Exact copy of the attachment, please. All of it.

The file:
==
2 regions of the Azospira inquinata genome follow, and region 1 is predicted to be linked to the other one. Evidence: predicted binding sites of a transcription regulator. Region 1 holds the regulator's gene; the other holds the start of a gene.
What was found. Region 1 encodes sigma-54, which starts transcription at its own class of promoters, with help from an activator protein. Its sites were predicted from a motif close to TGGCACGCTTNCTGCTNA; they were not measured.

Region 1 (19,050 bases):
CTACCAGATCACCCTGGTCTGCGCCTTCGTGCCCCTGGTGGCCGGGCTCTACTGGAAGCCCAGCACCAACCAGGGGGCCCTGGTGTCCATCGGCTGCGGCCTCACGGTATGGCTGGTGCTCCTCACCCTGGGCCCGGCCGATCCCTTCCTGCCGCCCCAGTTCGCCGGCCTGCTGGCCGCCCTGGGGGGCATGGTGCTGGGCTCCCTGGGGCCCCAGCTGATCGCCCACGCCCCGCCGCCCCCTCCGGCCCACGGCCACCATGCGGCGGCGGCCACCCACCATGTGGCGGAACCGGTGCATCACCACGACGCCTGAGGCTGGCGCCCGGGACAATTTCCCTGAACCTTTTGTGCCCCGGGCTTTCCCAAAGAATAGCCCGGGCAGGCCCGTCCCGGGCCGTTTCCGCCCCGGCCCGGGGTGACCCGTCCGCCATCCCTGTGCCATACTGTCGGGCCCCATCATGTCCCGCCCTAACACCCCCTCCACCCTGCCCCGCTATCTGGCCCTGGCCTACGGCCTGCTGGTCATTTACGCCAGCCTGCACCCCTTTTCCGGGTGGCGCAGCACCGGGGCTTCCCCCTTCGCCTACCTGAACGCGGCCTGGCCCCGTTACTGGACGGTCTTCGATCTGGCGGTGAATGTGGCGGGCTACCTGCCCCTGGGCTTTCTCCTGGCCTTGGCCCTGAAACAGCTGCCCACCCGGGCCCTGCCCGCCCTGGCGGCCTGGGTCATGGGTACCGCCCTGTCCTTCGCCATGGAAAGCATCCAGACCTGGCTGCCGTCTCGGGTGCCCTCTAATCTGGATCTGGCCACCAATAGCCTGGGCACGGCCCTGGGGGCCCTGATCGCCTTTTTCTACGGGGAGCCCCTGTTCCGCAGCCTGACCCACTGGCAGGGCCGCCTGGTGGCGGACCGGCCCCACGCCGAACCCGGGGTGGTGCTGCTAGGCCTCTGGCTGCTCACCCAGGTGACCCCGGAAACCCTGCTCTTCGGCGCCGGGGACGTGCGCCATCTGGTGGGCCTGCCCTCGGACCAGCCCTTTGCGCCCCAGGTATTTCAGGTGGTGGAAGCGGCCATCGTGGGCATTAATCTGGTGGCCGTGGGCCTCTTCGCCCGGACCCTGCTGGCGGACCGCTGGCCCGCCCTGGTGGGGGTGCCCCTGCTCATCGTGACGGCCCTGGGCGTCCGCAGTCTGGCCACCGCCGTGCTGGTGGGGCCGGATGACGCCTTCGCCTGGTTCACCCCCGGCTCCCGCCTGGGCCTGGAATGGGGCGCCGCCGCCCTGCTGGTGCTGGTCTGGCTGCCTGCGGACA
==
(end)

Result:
2 regions of the Azospira inquinata genome follow, and region 1 is predicted to be linked to the other one. Evidence: predicted binding sites of a transcription regulator. Region 1 holds the regulator's gene; the other holds the start of a gene.
What was found. Region 1 encodes sigma-54, which starts transcription at its own class of promoters, with help from an activator protein. Its sites were predicted from a motif close to TGGCACGCTTNCTGCTNA; they were not measured.

Region 1 (19,050 bases):
CTACCAGATCACCCTGGTCTGCGCCTTCGTGCCCCTGGTGGCCGGGCTCTACTGGAAGCCCAGCACCAACCAGGGGGCCCTGGTGTCCATCGGCTGCGGCCTCACGGTATGGCTGGTGCTCCTCACCCTGGGCCCGGCCGATCCCTTCCTGCCGCCCCAGTTCGCCGGCCTGCTGGCCGCCCTGGGGGGCATGGTGCTGGGCTCCCTGGGGCCCCAGCTGATCGCCCACGCCCCGCCGCCCCCTCCGGCCCACGGCCACCATGCGGCGGCGGCCACCCACCATGTGGCGGAACCGGTGCATCACCACGACGCCTGAGGCTGGCGCCCGGGACAATTTCCCTGAACCTTTTGTGCCCCGGGCTTTCCCAAAGAATAGCCCGGGCAGGCCCGTCCCGGGCCGTTTCCGCCCCGGCCCGGGGTGACCCGTCCGCCATCCCTGTGCCATACTGTCGGGCCCCATCATGTCCCGCCCTAACACCCCCTCCACCCTGCCCCGCTATCTGGCCCTGGCCTACGGCCTGCTGGTCATTTACGCCAGCCTGCACCCCTTTTCCGGGTGGCGCAGCACCGGGGCTTCCCCCTTCGCCTACCTGAACGCGGCCTGGCCCCGTTACTGGACGGTCTTCGATCTGGCGGTGAATGTGGCGGGCTACCTGCCCCTGGGCTTTCTCCTGGCCTTGGCCCTGAAACAGCTGCCCACCCGGGCCCTGCCCGCCCTGGCGGCCTGGGTCATGGGTACCGCCCTGTCCTTCGCCATGGAAAGCATCCAGACCTGGCTGCCGTCTCGGGTGCCCTCTAATCTGGATCTGGCCACCAATAGCCTGGGCACGGCCCTGGGGGCCCTGATCGCCTTTTTCTACGGGGAGCCCCTGTTCCGCAGCCTGACCCACTGGCAGGGCCGCCTGGTGGCGGACCGGCCCCACGCCGAACCCGGGGTGGTGCTGCTAGGCCTCTGGCTGCTCACCCAGGTGACCCCGGAAACCCTGCTCTTCGGCGCCGGGGACGTGCGCCATCTGGTGGGCCTGCCCTCGGACCAGCCCTTTGCGCCCCAGGTATTTCAGGTGGTGGAAGCGGCCATCGTGGGCATTAATCTGGTGGCCGTGGGCCTCTTCGCCCGGACCCTGCTGGCGGACCGCTGGCCCGCCCTGGTGGGGGTGCCCCTGCTCATCGTGACGGCCCTGGGCGTCCGCAGTCTGGCCACCGCCGTGCTGGTGGGGCCGGATGACGCCTTCGCCTGGTTCACCCCCGGCTCCCGCCTGGGCCTGGAATGGGGCGCCGCCGCCCTGCTGGTGCTGGTCTGGCTGCCTGCGGACA